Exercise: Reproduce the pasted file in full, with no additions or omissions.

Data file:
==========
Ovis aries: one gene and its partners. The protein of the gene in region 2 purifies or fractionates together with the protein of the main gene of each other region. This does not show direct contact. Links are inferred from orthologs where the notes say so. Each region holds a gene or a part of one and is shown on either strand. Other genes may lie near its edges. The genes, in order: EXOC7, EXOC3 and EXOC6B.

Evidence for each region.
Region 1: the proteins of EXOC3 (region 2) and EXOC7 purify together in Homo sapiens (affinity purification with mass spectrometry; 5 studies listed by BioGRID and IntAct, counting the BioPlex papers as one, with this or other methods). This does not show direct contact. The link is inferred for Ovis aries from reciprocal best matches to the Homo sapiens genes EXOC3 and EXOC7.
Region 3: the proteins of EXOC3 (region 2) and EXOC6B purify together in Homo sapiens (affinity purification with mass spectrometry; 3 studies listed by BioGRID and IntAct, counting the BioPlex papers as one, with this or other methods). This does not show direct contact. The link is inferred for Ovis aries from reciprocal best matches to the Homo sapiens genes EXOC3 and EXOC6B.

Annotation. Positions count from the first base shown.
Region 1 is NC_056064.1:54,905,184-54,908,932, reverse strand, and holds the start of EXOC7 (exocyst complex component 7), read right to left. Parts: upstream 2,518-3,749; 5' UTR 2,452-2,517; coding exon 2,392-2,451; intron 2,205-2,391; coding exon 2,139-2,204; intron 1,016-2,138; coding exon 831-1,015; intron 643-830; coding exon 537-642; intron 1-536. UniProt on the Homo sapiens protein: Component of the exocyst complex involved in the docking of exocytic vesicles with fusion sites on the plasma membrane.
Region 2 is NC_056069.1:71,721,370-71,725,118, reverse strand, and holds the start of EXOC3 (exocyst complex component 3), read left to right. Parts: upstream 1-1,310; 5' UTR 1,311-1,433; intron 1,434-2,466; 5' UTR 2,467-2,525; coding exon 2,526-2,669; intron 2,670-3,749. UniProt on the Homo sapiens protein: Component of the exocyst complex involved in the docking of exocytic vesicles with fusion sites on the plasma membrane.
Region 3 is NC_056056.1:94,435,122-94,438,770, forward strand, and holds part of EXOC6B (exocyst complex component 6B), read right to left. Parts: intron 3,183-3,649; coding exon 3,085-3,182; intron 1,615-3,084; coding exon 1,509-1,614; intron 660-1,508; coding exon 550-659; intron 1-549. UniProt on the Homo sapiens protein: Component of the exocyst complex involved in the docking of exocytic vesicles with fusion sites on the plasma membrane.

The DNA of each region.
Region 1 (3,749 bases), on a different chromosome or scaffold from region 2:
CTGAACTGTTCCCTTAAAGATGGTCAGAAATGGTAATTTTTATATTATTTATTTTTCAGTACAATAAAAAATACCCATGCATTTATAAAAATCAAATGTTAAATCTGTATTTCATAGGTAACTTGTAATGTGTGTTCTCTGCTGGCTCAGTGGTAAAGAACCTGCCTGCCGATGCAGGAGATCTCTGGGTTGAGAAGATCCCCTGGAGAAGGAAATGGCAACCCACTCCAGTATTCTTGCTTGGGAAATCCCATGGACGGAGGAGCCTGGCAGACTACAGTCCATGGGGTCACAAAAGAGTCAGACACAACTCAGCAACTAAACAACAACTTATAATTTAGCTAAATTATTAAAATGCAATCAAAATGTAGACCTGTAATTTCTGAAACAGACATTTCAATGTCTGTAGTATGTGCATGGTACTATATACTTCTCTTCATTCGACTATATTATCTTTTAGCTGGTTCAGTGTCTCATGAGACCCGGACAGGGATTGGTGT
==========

Ovis aries: one gene and its partners. The protein of the gene in region 2 purifies or fractionates together with the protein of the main gene of each other region. This does not show direct contact. Links are inferred from orthologs where the notes say so. Each region holds a gene or a part of one and is shown on either strand. Other genes may lie near its edges. The genes, in order: EXOC7, EXOC3 and EXOC6B.

Evidence for each region.
Region 1: the proteins of EXOC3 (region 2) and EXOC7 purify together in Homo sapiens (affinity purification with mass spectrometry; 5 studies listed by BioGRID and IntAct, counting the BioPlex papers as one, with this or other methods). This does not show direct contact. The link is inferred for Ovis aries from reciprocal best matches to the Homo sapiens genes EXOC3 and EXOC7.
Region 3: the proteins of EXOC3 (region 2) and EXOC6B purify together in Homo sapiens (affinity purification with mass spectrometry; 3 studies listed by BioGRID and IntAct, counting the BioPlex papers as one, with this or other methods). This does not show direct contact. The link is inferred for Ovis aries from reciprocal best matches to the Homo sapiens genes EXOC3 and EXOC6B.

Annotation. Positions count from the first base shown.
Region 1 is NC_056064.1:54,905,184-54,908,932, reverse strand, and holds the start of EXOC7 (exocyst complex component 7), read right to left. Parts: upstream 2,518-3,749; 5' UTR 2,452-2,517; coding exon 2,392-2,451; intron 2,205-2,391; coding exon 2,139-2,204; intron 1,016-2,138; coding exon 831-1,015; intron 643-830; coding exon 537-642; intron 1-536. UniProt on the Homo sapiens protein: Component of the exocyst complex involved in the docking of exocytic vesicles with fusion sites on the plasma membrane.
Region 2 is NC_056069.1:71,721,370-71,725,118, reverse strand, and holds the start of EXOC3 (exocyst complex component 3), read left to right. Parts: upstream 1-1,310; 5' UTR 1,311-1,433; intron 1,434-2,466; 5' UTR 2,467-2,525; coding exon 2,526-2,669; intron 2,670-3,749. UniProt on the Homo sapiens protein: Component of the exocyst complex involved in the docking of exocytic vesicles with fusion sites on the plasma membrane.
Region 3 is NC_056056.1:94,435,122-94,438,770, forward strand, and holds part of EXOC6B (exocyst complex component 6B), read right to left. Parts: intron 3,183-3,649; coding exon 3,085-3,182; intron 1,615-3,084; coding exon 1,509-1,614; intron 660-1,508; coding exon 550-659; intron 1-549. UniProt on the Homo sapiens protein: Component of the exocyst complex involved in the docking of exocytic vesicles with fusion sites on the plasma membrane.

The DNA of each region.
Region 1 (3,749 bases), on a different chromosome or scaffold from region 2:
CTGAACTGTTCCCTTAAAGATGGTCAGAAATGGTAATTTTTATATTATTTATTTTTCAGTACAATAAAAAATACCCATGCATTTATAAAAATCAAATGTTAAATCTGTATTTCATAGGTAACTTGTAATGTGTGTTCTCTGCTGGCTCAGTGGTAAAGAACCTGCCTGCCGATGCAGGAGATCTCTGGGTTGAGAAGATCCCCTGGAGAAGGAAATGGCAACCCACTCCAGTATTCTTGCTTGGGAAATCCCATGGACGGAGGAGCCTGGCAGACTACAGTCCATGGGGTCACAAAAGAGTCAGACACAACTCAGCAACTAAACAACAACTTATAATTTAGCTAAATTATTAAAATGCAATCAAAATGTAGACCTGTAATTTCTGAAACAGACATTTCAATGTCTGTAGTATGTGCATGGTACTATATACTTCTCTTCATTCGACTATATTATCTTTTAGCTGGTTCAGTGTCTCATGAGACCCGGACAGGGATTGGTGT